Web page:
In January last year I was diagnosed with an auto-immune neurological condition, Transverse Myelitis.
There are a few things that I have learned about neurological conditions.
- They are difficult to diagnose
- Everyone is different, even with the same diagnosis
- Diagnosis can change
My diagnosis changed on 10th January, one year and 9 days after my first diagnosis. I do not have Transverse Myelitis, I have Stiff Person Syndrome.
First, I need to talk about my feelings. At the beginning of this year I was having real trouble with coping. Maybe it was exacerbated with early January being a bad time of year for me anyway but I was feeling down because I know I’ve not really made much improvement health wise and I had a feeling a new diagnosis was coming up. I’m not a doctor but I’ve learned from talking about Transverse Myelitis with other sufferers that symptoms do improve in time. You can become more mobile and the pain decreases, but life can carry on. Of course all sufferers do have times when the condition makes life difficult for them, once the damage is done to the spinal cord it cannot be undone. (well, not yet anyway, but soon maybe.) Sufferers are split into three groups, those that recover (Although they still have symptoms) those that partially recover and those that never recover. I’ve noticed that many in the third group go on to get another diagnosis, the most popular one being Multiple Sclerosis.
Again, I’m no doctor but it can’t be denied that TM is like the beginning of MS, the difference being with TM you don’t get damage in the brain and no further attacks occur. BUT, if you do have MS then the attack on the brain can happen after the initial spinal cord attack. So, it makes sense (to me anyway) that someone with TM can go on to get MS and that TM can be the initial attack. Both conditions are incredible similar, both conditions often take a long time to diagnose.
I suppose it’s fair to say here that I thought my diagnosis was going to be changed to MS.
However, despite my ‘new’ diagnosis being very similar to Transverse Myelitis in the beginning, there are factors which have been taken into consideration that have shown that it isn’t.
So, what is Stiff Person Syndrome? Well, it’s another rare condition, lucky me, one in a million! It is an auto-immune condition that can affect the spinal cord, hence the symptoms which mimic TM, pins and needles, spasms, banding, pain etc. However, it can be identified by certain anti-bodies in the blood.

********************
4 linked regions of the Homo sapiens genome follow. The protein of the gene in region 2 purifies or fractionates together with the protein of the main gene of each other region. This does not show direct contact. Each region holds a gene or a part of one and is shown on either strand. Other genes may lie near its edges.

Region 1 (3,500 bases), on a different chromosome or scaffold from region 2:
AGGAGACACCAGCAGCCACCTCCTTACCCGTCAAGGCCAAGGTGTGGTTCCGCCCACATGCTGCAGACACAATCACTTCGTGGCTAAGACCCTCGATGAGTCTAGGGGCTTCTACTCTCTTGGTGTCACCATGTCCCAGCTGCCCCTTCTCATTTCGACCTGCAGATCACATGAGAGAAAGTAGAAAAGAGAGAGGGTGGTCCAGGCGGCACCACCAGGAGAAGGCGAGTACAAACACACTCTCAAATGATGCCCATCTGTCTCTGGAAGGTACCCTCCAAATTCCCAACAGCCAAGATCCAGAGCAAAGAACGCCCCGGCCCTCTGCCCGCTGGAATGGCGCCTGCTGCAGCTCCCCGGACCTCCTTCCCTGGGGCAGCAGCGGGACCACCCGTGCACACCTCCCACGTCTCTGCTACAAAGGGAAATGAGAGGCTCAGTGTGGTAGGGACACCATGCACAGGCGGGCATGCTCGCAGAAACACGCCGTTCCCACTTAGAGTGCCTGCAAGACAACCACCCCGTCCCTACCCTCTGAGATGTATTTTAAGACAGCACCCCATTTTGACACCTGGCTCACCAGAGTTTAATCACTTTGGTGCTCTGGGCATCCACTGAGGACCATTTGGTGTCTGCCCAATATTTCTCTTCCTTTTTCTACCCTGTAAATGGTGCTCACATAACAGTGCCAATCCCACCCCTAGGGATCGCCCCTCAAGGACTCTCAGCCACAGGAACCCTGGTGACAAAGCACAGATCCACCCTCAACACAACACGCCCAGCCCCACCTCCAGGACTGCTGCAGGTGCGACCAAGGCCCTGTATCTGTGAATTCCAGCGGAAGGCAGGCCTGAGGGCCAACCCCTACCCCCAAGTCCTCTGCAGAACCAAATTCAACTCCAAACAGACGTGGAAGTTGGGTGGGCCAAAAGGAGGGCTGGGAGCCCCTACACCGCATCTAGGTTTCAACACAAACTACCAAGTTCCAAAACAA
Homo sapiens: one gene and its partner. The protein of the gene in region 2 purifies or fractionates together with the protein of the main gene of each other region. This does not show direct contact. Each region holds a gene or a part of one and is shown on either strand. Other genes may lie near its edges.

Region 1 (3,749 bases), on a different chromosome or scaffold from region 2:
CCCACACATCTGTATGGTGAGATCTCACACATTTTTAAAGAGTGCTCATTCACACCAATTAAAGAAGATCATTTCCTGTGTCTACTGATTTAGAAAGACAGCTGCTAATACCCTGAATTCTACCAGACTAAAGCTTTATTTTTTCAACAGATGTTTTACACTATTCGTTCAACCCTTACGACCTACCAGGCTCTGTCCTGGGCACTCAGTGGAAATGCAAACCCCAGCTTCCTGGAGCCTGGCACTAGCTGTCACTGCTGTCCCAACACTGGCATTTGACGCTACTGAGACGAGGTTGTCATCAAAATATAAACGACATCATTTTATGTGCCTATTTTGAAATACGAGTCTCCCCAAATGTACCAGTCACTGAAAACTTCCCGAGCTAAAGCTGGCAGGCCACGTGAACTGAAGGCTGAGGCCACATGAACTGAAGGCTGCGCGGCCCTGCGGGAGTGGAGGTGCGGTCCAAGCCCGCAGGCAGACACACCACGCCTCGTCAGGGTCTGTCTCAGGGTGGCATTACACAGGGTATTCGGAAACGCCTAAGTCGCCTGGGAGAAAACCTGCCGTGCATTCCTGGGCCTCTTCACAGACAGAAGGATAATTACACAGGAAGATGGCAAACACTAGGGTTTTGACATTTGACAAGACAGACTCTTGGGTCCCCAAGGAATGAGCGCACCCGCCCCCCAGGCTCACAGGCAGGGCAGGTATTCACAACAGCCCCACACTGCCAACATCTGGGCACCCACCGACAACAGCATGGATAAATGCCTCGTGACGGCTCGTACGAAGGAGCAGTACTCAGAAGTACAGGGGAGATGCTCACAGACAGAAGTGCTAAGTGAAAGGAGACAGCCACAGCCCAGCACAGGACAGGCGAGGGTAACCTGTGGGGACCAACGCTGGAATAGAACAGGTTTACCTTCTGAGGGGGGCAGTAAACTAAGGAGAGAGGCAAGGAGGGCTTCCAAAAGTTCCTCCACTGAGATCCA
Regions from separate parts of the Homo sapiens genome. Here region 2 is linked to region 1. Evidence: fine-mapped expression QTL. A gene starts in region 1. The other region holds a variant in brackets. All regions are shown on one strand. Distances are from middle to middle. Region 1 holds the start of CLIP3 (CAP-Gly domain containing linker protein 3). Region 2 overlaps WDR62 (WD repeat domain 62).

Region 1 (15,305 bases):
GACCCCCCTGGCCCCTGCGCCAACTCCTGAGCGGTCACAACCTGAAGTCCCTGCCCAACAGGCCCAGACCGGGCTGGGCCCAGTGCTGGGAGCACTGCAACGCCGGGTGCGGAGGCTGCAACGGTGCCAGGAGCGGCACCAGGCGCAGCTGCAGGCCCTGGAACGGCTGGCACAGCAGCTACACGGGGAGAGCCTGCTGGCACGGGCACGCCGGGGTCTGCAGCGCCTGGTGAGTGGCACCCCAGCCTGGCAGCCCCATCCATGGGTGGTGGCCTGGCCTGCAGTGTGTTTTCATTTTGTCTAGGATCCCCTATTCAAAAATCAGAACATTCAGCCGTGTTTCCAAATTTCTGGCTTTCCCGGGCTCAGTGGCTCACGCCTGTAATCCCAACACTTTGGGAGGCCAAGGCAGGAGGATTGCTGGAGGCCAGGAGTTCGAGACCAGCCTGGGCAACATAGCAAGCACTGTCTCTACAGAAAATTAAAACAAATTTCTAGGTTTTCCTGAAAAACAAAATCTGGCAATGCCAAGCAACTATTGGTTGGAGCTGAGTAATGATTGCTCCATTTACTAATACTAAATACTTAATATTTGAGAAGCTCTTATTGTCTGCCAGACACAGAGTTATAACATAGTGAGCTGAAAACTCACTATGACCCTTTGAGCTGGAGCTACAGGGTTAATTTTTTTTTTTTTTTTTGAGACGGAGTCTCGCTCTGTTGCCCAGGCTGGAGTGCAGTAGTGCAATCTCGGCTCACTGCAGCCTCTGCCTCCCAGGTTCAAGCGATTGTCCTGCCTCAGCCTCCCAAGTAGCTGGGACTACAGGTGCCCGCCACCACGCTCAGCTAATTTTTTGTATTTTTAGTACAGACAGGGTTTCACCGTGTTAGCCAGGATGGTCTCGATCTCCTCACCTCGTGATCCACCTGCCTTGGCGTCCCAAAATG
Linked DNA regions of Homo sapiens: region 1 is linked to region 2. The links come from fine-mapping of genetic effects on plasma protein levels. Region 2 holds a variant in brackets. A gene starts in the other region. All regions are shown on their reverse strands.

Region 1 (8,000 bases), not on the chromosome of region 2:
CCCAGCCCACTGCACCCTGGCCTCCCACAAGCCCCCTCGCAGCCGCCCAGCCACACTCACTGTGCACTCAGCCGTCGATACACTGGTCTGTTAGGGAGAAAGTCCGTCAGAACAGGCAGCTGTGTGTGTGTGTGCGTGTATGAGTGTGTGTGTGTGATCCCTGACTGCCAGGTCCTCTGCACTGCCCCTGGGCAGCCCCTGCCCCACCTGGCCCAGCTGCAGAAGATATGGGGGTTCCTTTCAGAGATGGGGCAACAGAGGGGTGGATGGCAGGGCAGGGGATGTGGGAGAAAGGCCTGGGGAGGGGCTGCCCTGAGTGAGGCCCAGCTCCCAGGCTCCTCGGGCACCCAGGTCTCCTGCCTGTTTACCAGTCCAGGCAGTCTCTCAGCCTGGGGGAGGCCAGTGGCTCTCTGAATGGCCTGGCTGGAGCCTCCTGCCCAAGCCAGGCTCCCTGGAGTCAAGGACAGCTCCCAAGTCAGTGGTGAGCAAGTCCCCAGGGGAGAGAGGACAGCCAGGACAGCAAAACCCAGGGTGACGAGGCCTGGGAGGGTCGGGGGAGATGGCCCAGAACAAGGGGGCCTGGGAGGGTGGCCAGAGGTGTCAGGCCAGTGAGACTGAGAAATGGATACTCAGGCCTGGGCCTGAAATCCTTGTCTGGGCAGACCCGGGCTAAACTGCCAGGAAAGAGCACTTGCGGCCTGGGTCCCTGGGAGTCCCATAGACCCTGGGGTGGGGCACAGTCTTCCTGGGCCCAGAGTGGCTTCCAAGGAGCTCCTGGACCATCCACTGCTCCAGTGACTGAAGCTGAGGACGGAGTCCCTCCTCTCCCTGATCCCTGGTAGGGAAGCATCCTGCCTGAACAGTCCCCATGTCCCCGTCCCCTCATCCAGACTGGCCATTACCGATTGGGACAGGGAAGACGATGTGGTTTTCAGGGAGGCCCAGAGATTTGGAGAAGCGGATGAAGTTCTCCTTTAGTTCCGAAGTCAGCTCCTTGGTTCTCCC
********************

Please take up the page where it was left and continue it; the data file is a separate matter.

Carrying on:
I was tested for SPS last year and I thought I was in the clear because I don’t have the main anti-body that is present in diagnosis, namely ‘anti-GAD.’ I also had electrical tests on my muscles and nerves and my consultant has studied the results in detail. He found another anti-body in blood, I don’t know which one at the moment, which is an indicator but has only been discovered in last 5 or 6 years. This along with the electrical tests has given me the diagnosis. Plus, the anti-GAD anti-body is only found in around 60% of SPS cases.
That’s the medical bit out of the way, phew!
In general, my experience of Stiff Person Syndrome, apart from the TM similarities mentioned earlier, is the stiffness. Now, that’s a surprise isn’t it! How could I not have noticed before? Well, another symptom of TM is spasticity where muscles become stiff and tighten up…so, stiffness! I have it in the most common place for SPS, that’s the lower part of my trunk. This is why I find it difficult to walk. I also have it in my feet and my toes are permanently turned upwards, I can’t curl them down very far at all.
What happens next? SPS, is not curable but it can be treated. I may be relieved of some of my pain if the treatment works. I start an intensive course of steroids by IV at the hospital today and for the rest of the week and then continue with oral steroids for three months. Then I go back to my consultant and see if it’s made any difference. There is hope that I will feel better after this, but if not then there are other treatments available, even though they are not readily offered. The main objective will be to stop the condition from getting any worse. SPS is a progressive and the stiffness and spasms can increase.
Here is a description of Stiff Person Syndrome from The Tinman
Stiff-person syndrome is a combination of symptoms which can include muscle stiffness, rigidity, spasm, muscle overactivity, specific contractions, seizure activity, and heightened response to stimuli resulting in exaggerated startle reflex triggered by noise, touch, or emotional distress. The classic pattern begins with stiffness and rigidity of the axial (skull, spine, and tailbone) muscles and can progress to the limbs. Stiff limb variants first affect primarily the leg muscles, and occasionally the arm muscles.
If untreated SPS can lead to total body rigidity, that’s right, every part of the body, including the face so you can’t speak. Thankfully, now that I’ve been diagnosed the treatment will prevent this happening.
I’m still coming to terms with the new diagnosis, and at the moment I’m in confusion. Everyone says not to Google but of course you do, some of the sites are not very helpful at all, others focus on the real scary stuff (I’ve read several medical studies where the patients all die within a year!) I have every confidence in my consultant giving me the best options from now on. He could have just left my diagnosis at TM but he knew something was not quite right and did several tests to find out what was really wrong with me. My future does not have to be grim, just different.